2 hours, 18 minutes
There are certain kinds of movies that are good at providing spooky thrills, atmosphere, and a generally good time at the theater. That doesn't really mean they're all that great, just that they are entertaining.
It's a rare director that can take a creepy psychological thriller and imbue it with real cinematic value, creating a true piece of art rather than merely a vehicle to sell popcorn.
That "Shutter Island" is so affecting and so powerful while maintaining what is, at heart, a pretty pulpy story is due in great part to the amazing talent of Martin Scorsese. It's a shame this wasn't released in the fall, as it was originally intended, as it might have been up for a few awards. As it is, the film is being released into a relatively uncluttered market, with few films for adults to compete with. It should do well at the box office, but I hope it doesn't just fade away as winter turns to spring.
Leonardo DiCaprio is excellent as U.S. Marshal Teddy Daniels, assigned to investigate a missing prisoner from a very unique prison. The year is 1952, and Shutter Island, off the New England coast, is home to the nation's only prison/hospital for the criminally insane.
The escapee is a woman who murdered her three children, and Daniels and his partner Chuck Aule arrive shortly after she is said to have simply disappeared from a locked cell. The case is mysterious, the prison staff evasive, and the only clue is a scrap of paper which suggests that maybe there is more going on at Shutter Island than meets the eye.
If that weren't enough, Marshal Daniels has a secret mission of his own, and nothing, not even his own life, is too big a price to pay in order to see it through.
There is almost nothing to complain about in "Shutter Island." The acting, including the ever-underestimated Mark Ruffalo as Chuck, is top notch. DiCaprio continues to prove that he is one of the finest actors of his generation, and with "Gangs of New York," "The Aviator" and "The Departed," has taken up Robert DeNiro's mantle as Scorsese's muse. Ben Kingsley, as the prison's head psychologist, is also very good in this film. Kingsley, who is without a doubt a brilliant actor, suffers from the Anthony Hopkins syndrome causing him to take splashy roles in big budget thrillers and action films, roles that require little to nothing of him, a fact that often reflects in his performance.
Not so here, however. Kingsley's Dr. Cawley is a great character and is quite well played. Scorsese handles the atmosphere beautifully, and the locations and sets are spot on.
The island itself is beautiful and foreboding. Even the music, which was slightly too loud at times, is appropriately jarring.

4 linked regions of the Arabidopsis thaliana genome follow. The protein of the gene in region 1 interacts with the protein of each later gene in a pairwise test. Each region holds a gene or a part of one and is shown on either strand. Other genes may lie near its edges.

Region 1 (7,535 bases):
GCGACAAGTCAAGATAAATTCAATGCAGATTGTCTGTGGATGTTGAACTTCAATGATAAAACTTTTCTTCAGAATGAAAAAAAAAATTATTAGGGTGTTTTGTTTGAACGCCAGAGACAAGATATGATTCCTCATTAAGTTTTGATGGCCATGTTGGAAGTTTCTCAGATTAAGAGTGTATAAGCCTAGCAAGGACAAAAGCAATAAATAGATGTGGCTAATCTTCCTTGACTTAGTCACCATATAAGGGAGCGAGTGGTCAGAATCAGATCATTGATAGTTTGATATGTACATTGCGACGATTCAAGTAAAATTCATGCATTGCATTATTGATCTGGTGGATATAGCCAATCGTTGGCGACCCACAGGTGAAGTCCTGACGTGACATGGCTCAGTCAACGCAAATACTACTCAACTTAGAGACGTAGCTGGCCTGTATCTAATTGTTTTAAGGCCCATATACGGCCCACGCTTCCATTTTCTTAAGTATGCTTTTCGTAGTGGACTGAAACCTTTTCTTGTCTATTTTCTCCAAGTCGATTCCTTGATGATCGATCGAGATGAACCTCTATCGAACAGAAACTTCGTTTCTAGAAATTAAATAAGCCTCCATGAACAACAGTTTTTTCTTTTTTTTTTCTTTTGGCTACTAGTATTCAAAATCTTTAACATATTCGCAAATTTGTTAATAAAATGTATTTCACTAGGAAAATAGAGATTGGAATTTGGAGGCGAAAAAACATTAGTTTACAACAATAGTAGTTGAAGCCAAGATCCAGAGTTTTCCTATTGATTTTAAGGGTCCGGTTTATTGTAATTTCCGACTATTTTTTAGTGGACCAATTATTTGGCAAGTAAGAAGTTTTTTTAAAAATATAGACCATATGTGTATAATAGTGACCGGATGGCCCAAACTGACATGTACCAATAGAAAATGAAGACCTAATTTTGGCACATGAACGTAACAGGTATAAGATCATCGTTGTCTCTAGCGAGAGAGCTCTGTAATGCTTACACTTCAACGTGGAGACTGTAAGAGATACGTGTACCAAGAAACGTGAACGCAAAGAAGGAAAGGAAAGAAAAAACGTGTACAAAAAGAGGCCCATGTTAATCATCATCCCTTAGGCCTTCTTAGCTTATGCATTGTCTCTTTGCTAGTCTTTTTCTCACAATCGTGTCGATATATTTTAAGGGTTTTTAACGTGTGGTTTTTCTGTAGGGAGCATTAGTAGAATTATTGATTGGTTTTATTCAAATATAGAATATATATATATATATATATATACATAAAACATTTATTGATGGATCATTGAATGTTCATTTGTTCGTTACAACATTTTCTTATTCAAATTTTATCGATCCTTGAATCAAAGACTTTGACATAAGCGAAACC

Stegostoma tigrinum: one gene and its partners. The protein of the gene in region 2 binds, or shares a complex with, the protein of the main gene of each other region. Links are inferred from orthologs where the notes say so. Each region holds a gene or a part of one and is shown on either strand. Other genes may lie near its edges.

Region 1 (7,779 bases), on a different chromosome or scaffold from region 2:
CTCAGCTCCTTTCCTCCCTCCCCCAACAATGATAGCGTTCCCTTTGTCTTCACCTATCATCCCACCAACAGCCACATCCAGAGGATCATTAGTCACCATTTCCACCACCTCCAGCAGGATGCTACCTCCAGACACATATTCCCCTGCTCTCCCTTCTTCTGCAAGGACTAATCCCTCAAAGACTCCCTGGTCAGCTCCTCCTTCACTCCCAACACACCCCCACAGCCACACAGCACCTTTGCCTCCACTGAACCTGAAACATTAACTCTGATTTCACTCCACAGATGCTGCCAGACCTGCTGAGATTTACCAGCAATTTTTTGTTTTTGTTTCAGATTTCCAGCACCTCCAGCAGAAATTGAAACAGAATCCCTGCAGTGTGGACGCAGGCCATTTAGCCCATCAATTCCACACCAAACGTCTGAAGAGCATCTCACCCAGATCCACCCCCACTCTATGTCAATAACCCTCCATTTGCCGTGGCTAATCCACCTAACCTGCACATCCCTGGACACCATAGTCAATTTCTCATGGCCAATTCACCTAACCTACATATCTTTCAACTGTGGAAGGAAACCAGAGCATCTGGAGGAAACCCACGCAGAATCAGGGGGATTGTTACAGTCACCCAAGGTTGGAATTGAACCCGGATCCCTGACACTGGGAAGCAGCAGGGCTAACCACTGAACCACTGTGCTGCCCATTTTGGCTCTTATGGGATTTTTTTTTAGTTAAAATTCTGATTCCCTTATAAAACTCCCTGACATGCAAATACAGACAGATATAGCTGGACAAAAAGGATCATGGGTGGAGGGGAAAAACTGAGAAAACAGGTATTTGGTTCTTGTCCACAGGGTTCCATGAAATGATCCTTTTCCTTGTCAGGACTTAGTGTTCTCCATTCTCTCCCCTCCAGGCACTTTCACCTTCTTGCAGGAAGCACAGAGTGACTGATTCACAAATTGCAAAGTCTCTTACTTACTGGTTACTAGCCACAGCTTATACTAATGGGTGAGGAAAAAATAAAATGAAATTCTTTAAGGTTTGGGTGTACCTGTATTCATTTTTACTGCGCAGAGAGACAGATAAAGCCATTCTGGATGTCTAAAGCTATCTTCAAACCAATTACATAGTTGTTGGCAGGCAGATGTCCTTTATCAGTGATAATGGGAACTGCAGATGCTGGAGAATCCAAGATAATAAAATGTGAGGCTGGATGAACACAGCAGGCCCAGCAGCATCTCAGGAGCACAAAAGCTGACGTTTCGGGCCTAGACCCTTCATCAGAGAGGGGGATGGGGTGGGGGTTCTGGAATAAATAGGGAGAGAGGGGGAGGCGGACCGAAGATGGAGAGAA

Oddly, for a film I was so impressed with, I didn't actually enjoy "Shutter Island" all that much. That's not completely true. Much of the film I enjoyed immensely. I was on the edge of my seat for most of the movie, keeping up with the twists and turns, but rarely second-guessing the plot. However, near the end, the film takes a decidedly dark turn which, though I won't spoil here, nearly caused me to get up and leave the room. The scenes I'm speaking of are not inappropriate, gratuitous or ill-advised in any sense -- they were just a little much for me to bear. "Shutter Island" is dark. It's right, but very dark, indeed.
"Shutter Island" is the latest in a series of books by author Dennis Lehane to be adapted to the big screen. I've not actually read any of Lehane's work, but the three films made of his novels so far have all been excellent.
The first, the Clint Eastwood helmed "Mystic River," was nominated for just about every award in the book, and brought Sean Penn and Tim Robbins acting Oscars. "Gone Baby Gone" was Ben Affleck's directorial debut, and was a near perfect film, as far as the crime genre goes. And now film legend Martin Scorsese brings us "Shutter Island."
It makes me wonder what it is that Lehane does so right in his books that they translate to the screen so well. "Gone Baby Gone" did well critically and passingly well at the box office, but I've heard nothing about a sequel, which is too bad.
There are several novels starring the leads in that story, and I'd love to see Casey Affleck and Michelle Monaghan reprise their roles. Regardless, it looks like I need to pick up a couple of Lehane's books and see for myself what makes him so attractive to Hollywood.
"Shutter Island" has been in the works for a while now. It suffered delays, release date changes, and the inevitable backlash to positive early word of mouth buzz.
But despite the off-screen drama, Scorsese has proved once again that he is brilliant in just about any genre he wants to try. Similar in feel to "Cape Fear," "Shutter Island" is smoother and subtler, and somehow much scarier. It'll be a while before I'll be able to watch this movie again, but I'm certainly glad I saw it.
"Shutter Island" is rated R for violence, mild gore, and disturbing, mature scenes.
Chris Jenness is a freelance graphic designer, artist and movie buff who lives in Nikiski.
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